42 BPH   Chess 50WG 0,3
47 Sheath rot

Validacin 5L

Anvil 5sc

0,7 L

1 L

Validacin 5L

Anvil 5sc

0,7 L

1 L

59 Sheath rot

Validacin 5L

Anvil 5sc

0,7 L

1 L

Validacin 5L

Anvil 5sc

0,7 L

1 L


Leaf folder


grain discoloration


Tilt Super 300 EC

Visen 20SC


Indosuper 150SC

Chubeca 1.8 SL



73 BPH   Chess 50WG 0,3

Rice Blast

Grain discoloration

Tilt Super 300 EC 0,3 Tilt Super 300 EC 0,3

Table 2: Pesticide application, name, dosage, and time

Farmer practice: High seed rate and excessive nitrogen application made pest and disease developing faster. Moreover, the farmer relied on chemicals for insect control especially in the early crop stage. As a result, the population of natural enemies decreased, and insect pest population developed faster. Finally, in the farmer practice field insecticides were applied three times and fungicides were applied four times for combating pests and diseases.

Result: IPM demonstration reduced three applications of insecticides compared to farmer practice.

Farmers in Dong Yen Commune learn about integrated pest managment for safe and sustainable agriculture environment.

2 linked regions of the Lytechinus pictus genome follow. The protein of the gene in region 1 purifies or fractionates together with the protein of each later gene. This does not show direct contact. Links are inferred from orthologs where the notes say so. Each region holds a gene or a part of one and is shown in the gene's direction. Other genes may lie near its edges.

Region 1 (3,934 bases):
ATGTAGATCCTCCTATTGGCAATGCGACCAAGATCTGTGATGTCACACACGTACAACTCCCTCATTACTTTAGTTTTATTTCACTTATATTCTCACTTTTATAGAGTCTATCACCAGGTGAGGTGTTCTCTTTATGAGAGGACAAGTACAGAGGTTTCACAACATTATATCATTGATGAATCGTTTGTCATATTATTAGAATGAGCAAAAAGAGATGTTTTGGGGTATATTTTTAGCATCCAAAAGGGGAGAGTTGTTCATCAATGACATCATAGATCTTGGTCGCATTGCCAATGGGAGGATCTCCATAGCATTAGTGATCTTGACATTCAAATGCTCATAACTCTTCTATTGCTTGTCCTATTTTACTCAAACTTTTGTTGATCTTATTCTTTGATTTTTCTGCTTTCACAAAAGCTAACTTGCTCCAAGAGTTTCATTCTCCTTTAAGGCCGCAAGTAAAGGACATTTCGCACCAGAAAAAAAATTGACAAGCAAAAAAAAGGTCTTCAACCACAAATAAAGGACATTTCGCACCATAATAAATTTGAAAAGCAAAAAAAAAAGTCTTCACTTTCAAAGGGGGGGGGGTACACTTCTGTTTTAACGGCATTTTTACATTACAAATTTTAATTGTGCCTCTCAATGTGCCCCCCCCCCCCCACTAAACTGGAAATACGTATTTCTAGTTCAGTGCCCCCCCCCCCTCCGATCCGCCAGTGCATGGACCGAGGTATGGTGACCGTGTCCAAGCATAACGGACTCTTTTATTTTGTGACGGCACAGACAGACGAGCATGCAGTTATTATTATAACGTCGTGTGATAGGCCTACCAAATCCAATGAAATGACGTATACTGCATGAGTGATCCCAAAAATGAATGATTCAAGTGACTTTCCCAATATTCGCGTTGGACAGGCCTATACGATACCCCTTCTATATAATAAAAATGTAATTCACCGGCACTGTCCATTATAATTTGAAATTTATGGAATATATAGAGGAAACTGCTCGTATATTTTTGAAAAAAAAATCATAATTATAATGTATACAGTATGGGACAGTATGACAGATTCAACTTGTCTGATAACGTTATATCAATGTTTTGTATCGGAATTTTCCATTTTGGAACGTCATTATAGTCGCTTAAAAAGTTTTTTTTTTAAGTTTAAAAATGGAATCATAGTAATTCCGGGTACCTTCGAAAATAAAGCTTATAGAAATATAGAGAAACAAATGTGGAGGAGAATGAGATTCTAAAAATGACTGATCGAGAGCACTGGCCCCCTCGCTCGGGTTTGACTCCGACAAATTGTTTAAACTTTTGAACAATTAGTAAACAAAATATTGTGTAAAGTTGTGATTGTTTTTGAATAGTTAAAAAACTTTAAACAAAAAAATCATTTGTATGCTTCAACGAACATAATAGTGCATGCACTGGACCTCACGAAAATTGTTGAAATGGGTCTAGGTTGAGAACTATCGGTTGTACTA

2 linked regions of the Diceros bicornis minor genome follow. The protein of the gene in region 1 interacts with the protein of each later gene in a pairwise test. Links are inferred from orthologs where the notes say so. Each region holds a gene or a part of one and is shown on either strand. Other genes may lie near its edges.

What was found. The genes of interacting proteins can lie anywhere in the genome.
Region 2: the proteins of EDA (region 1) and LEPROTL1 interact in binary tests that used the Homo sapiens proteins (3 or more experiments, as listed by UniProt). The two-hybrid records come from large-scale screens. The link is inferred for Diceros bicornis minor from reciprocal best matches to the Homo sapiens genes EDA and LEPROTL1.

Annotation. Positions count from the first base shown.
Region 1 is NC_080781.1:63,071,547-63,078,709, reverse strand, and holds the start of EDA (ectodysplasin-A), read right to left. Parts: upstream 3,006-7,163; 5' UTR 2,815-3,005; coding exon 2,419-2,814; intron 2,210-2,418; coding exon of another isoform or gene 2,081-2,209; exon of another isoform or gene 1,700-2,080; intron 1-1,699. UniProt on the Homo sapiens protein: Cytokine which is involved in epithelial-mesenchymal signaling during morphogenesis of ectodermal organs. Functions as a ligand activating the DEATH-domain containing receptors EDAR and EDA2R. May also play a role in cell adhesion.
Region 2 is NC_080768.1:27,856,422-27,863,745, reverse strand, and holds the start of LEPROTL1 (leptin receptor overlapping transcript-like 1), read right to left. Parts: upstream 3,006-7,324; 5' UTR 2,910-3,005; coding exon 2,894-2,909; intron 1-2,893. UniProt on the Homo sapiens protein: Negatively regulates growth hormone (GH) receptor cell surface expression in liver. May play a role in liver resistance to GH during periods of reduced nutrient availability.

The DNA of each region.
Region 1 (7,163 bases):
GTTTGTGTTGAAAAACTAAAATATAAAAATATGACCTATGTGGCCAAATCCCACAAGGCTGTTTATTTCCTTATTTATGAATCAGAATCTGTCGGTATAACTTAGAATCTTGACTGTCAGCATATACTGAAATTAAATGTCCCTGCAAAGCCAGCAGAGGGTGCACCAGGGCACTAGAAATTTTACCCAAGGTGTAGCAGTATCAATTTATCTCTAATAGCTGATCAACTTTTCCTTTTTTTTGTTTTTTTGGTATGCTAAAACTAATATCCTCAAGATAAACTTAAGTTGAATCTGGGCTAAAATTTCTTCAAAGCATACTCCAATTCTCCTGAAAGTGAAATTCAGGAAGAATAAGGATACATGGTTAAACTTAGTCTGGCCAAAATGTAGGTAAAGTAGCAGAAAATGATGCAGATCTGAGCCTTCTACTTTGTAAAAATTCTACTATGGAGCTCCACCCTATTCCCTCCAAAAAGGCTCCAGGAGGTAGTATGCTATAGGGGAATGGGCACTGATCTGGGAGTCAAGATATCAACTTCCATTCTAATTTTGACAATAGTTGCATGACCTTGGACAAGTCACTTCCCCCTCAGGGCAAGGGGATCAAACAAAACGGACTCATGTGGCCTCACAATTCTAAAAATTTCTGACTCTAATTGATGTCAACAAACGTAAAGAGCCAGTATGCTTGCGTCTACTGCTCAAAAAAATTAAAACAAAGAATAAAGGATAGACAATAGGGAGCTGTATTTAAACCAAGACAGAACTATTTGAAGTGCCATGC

Farmers in Dong Yen Commune learn about integrated pest managment for safe and sustainable agriculture environment.

Agronomic Indicators

Number of Tillers (tillers/m2)

In FP field, a higher seed rate was applied so they get a higher number of tillers. Tiller density reached the highest number at 35 DAS. Weaker tillers which could not compete for nutrients and light with others became ineffective and had low yields. At the end, the number of panicles in IPM demo and FP was nearly similar. It was found that the low seed rate did not affect the rice yield but contributed to saving farm inputs and expenses.

Root length (cm)

IPM demo applied better land preparation and water management at the early crop stage; as a result, the root system developed better, so root length is higher than FP, which protects the plant from lodging.